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Rushing to turn in pass/fail forms to the Registrar’s Office on Monday before the 5 p.m. deadline, students came and went from the fourth floor of the Smith Campus Center, which hummed with activity.
Monday, the start of the 5th week of the spring semester, marked the final day students could switch their grading preferences from letter graded to pass/fail or vice versa. It was also the last day students could choose to add or drop courses from their schedules.
Students offered a variety of reasons for waiting until the very end of the period to change their grading preferences. Joseph G. Lanzillo ’16 offered no contrived excuse.
“I’m indecisive,” Lanzillo said. “I don’t have a good reason.”
Others, however, said they were strategic in their waiting until just before the deadline to switch to pass/fail. Ricky Li ’19 said he waited until the last chance to determine whether he could balance his coursework with his new responsibilities in the Harvard Financial Analysts Club.
“I needed two weeks to test if I can actually handle this schedule, and after two weeks, right before the deadline, I feel like I cannot handle this schedule anymore,” Li said.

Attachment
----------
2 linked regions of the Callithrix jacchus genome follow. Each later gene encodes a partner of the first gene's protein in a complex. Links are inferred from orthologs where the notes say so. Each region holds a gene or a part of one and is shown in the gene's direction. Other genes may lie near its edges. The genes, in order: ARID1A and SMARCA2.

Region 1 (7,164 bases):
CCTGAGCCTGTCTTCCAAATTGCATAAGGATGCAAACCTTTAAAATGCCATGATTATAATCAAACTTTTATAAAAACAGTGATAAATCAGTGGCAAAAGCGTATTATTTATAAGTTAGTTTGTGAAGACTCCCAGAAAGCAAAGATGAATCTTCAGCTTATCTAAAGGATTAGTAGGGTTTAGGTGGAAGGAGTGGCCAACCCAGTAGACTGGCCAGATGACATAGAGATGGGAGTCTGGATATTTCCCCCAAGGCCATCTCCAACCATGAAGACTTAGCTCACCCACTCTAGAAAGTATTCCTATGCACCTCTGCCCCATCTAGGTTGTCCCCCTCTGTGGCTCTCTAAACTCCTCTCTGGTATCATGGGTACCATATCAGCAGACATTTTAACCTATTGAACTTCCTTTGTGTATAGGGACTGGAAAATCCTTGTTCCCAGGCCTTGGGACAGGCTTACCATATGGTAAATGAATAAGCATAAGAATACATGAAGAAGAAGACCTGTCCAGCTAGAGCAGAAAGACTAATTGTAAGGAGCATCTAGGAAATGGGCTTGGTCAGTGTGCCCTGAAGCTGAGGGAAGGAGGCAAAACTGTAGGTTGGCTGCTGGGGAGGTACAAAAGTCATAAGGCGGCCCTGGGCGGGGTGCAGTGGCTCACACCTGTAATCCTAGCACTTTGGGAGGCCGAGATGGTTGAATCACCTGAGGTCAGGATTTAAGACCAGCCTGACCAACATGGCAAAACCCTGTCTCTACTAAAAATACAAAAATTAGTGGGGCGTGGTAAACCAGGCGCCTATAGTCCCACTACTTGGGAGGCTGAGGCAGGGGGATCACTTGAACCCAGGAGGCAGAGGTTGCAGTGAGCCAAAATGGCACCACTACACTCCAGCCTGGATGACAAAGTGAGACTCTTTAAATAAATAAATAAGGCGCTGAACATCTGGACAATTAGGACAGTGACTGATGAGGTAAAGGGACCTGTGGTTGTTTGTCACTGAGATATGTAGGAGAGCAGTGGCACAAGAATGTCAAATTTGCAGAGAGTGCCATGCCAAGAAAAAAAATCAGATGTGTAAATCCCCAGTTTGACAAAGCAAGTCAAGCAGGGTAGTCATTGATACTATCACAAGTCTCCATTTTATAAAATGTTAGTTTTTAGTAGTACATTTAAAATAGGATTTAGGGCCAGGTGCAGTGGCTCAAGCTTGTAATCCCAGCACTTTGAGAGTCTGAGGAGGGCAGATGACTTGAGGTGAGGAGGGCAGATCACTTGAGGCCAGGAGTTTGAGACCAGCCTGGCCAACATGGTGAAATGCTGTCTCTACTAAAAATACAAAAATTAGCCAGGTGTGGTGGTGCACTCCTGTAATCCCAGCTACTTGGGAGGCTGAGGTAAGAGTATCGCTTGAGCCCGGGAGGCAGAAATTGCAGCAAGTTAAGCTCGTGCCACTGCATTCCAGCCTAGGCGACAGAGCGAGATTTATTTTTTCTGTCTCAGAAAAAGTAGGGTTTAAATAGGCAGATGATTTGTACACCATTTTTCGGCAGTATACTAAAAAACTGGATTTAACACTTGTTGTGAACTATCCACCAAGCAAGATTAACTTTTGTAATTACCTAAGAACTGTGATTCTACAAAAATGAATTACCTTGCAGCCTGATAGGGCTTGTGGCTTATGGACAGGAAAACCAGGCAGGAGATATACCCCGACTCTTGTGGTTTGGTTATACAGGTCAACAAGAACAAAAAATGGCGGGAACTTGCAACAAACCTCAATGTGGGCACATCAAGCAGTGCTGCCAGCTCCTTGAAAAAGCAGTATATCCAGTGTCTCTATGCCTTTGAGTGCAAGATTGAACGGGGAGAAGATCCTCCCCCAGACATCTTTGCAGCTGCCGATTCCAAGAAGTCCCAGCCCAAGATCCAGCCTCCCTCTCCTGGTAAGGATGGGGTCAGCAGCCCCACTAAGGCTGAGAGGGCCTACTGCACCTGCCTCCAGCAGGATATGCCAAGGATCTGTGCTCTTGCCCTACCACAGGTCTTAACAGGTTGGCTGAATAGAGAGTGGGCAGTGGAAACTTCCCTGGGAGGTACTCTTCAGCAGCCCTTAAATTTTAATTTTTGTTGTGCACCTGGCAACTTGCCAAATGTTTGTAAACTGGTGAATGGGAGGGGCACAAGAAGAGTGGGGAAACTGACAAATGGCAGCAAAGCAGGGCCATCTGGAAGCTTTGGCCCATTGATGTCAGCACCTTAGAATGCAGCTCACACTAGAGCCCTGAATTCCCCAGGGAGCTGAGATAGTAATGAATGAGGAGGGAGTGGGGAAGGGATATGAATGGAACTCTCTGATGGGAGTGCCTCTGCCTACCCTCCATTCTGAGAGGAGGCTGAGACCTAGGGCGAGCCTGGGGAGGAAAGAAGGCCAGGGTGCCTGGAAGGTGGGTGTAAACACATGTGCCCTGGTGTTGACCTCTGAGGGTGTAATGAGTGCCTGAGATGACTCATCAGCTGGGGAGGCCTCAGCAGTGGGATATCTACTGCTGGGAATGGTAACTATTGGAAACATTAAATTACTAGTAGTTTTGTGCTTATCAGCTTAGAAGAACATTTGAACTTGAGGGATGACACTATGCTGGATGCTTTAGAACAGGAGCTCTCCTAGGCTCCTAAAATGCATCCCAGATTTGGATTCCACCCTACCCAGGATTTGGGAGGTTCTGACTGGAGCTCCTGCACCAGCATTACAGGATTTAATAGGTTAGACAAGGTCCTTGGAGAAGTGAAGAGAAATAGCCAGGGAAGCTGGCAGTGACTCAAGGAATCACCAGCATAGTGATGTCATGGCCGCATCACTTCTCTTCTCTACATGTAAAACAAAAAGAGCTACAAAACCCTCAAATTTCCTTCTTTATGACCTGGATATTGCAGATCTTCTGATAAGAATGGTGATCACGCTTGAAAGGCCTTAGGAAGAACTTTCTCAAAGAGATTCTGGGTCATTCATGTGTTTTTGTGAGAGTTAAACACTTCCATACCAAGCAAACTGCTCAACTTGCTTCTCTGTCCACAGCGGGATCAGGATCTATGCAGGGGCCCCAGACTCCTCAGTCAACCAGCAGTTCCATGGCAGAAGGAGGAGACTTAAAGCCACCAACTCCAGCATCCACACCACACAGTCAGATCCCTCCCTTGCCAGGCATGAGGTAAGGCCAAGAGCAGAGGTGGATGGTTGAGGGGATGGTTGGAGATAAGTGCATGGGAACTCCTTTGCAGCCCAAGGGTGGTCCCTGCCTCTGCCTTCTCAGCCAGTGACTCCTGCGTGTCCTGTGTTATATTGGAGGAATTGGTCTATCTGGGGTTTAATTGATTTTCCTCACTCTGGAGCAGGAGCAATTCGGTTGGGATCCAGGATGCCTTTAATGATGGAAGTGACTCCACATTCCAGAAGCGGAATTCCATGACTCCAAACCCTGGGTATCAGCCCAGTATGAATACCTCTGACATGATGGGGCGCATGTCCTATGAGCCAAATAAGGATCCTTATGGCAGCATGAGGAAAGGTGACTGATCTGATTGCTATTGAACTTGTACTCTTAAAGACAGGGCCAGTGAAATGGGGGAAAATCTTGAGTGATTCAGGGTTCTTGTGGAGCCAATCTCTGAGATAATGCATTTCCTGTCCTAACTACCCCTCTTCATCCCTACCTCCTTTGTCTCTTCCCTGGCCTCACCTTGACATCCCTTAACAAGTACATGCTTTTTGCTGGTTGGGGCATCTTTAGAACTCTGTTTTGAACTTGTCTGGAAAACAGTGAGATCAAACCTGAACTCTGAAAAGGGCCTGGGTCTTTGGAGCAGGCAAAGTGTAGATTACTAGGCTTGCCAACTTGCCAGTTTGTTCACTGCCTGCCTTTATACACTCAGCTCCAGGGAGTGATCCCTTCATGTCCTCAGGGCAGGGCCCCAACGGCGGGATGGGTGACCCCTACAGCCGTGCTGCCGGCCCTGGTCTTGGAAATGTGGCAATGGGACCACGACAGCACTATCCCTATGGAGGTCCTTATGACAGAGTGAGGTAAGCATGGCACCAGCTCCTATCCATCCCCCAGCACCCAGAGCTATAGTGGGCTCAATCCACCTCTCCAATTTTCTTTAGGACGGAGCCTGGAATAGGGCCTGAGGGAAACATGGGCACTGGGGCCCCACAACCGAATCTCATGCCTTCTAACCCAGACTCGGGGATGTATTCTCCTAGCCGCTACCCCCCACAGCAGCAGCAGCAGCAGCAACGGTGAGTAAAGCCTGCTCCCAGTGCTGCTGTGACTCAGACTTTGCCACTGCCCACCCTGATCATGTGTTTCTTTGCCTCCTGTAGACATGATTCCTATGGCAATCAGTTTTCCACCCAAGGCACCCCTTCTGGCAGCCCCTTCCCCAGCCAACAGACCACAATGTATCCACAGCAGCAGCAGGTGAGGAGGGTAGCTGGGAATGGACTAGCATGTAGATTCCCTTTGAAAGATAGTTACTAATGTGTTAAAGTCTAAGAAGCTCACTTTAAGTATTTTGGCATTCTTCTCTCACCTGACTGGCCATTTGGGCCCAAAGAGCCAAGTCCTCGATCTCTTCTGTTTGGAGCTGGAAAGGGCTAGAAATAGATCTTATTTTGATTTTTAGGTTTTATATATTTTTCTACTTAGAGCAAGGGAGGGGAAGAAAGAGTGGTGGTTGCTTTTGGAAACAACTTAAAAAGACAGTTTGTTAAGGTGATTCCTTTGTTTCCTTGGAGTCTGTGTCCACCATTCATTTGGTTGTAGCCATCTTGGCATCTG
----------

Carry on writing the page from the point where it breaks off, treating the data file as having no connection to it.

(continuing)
You-Myeong Kim ’17 said he used the extra time to his advantage, in his case, to determine whether he could handle the rigors of a class for which he did not meet some of the prerequisites. He will now take his course pass/fail as well.
“I just wanted to see how the material was until I made the decision,” Kim said. “I waited until the last possible moment to see.”
Some students who were adding and dropping classes also said they waited in order to use the add/drop period as a kind of extended shopping week.
“I didn’t think shopping week was enough to decide which classes I wanted to take,” Henry J. Kline ’19, who dropped one of his classes, said. “I couldn’t really get a good sense of a lot of the classes I was shopping, so I picked my top five… [and] figured out what the work was going to be like.”
Both adding and dropping courses and switching grading preferences require consultation with one’s academic adviser. For Raylin F. Xu ’19, who waited until the early hours of Monday morning to begin the process of dropping a course, having an understanding adviser was a must.
“I texted my adviser at like 4:45 this morning to tell her I wanted to drop,” Xu said. The adviser, she said, responded at 6 a.m.
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